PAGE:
Not surprisingly, there is also plenty of bespoke online content, with a live blog of its newsroom, a parallax scrolling micro-site celebrating the ten greatest New Zealanders (there is also some space dedicated to important Kiwis through the years, from 1863-1912, 1913-1962 and 1963-2013) and a hub for ‘The Greatest New Zealand stories’, which includes the tales uncovered by journalist David Fisher and photographer Mark Mitchell after travelling the country for three weeks in a campervan.
It has also been running a big promotion giving away 150 prizes over 15 days, culminating with the big one: a $72,000 Mercedes. Readers were asked to collect keywords in print via The New Zealand Herald, Weekend Herald and Herald on Sunday, via online ads run off the website at nzherald.co.nz, via e-newsletters from the Herald, and via radio advertisements running across TRN and Radioworks networks. And Kenny says it has been the most successful promotion it’s done to date in terms of the number of unique entries.
She says the promotion has worked particularly well for driving retail sales, a definite area of concern for the Herald and many other newspapers around the world. And she says this type of promotional activity will need to continue in the future to keep readers engaged and interested in the print product. But she says subscriptions are doing really well and a mean-spirited campaign from Whale Oil’s Cameron Slater to get people to cancel their Herald subscriptions didn’t have much of an effect and wasn’t something it wanted to wade into. A release from Slater said almost 1.7 million anti-Herald banner ads were viewed by visitors at his site and more than two and a half thousand people clicked on one of the banners during the three week long campaign.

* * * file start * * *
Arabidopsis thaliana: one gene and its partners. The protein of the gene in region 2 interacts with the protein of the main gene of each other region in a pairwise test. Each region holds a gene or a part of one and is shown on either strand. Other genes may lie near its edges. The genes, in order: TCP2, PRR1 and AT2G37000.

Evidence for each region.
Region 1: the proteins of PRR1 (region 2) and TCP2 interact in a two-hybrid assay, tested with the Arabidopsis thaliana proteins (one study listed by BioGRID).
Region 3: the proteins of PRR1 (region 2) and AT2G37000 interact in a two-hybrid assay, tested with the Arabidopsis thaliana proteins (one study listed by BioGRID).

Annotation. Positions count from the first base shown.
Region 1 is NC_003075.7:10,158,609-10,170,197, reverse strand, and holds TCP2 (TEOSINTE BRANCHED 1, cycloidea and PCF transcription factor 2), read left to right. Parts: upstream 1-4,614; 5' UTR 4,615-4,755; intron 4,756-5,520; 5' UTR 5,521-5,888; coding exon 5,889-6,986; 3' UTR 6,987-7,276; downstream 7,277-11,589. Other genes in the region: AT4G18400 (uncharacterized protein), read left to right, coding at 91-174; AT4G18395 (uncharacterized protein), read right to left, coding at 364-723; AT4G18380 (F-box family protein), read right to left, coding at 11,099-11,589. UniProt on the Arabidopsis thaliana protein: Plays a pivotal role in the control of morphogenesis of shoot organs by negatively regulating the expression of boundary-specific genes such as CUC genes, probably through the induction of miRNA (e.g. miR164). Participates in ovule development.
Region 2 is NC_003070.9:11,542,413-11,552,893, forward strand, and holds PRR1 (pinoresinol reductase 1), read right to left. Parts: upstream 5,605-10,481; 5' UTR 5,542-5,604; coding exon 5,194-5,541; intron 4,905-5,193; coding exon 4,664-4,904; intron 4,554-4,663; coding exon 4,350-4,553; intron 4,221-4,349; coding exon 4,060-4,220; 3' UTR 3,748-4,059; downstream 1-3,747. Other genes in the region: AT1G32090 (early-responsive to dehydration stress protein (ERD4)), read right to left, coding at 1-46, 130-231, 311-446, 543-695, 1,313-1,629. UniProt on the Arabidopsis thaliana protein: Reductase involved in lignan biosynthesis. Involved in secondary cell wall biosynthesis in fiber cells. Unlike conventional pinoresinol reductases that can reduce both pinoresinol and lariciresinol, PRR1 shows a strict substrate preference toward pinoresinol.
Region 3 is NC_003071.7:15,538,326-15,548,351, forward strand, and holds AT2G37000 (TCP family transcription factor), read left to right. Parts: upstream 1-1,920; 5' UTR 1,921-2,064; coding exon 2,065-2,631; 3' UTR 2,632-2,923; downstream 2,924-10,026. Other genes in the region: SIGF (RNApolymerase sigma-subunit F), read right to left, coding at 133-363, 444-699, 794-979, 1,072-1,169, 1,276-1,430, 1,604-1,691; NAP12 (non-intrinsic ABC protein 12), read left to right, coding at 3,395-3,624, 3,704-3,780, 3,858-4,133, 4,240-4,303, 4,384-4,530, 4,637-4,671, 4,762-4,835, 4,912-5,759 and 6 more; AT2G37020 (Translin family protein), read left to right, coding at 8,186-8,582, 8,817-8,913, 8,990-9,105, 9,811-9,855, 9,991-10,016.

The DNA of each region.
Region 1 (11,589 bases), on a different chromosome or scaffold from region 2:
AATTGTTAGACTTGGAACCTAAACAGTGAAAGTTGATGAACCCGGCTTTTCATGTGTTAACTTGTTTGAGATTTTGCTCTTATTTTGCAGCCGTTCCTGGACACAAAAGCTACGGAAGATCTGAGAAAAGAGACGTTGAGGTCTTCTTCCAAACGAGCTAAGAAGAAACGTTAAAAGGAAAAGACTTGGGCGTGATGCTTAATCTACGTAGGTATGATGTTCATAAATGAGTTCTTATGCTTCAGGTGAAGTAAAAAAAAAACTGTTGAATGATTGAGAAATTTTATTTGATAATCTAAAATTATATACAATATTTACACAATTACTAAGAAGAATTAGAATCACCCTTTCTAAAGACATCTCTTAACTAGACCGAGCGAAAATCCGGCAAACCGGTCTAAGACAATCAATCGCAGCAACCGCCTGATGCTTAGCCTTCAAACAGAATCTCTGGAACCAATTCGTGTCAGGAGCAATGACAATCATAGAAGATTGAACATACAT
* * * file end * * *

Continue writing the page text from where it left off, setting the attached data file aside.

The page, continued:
“It’s not the way we play," she says. "And we stand by the strength of our brands and our journalism.”
She says the 150th promotions have largely been aimed at reminding, rewarding and retaining existing readers, unlike the change to tabloid format last year, which featured a significant above-the-line ad campaign by DraftFCB (she says it has been looking for new audiences in other areas, like the launch of its Viva app). This is partially because it already has a range of strong media options and it makes sense to use those channels, but she says it does experiment a lot with digital media and is doing more in social media.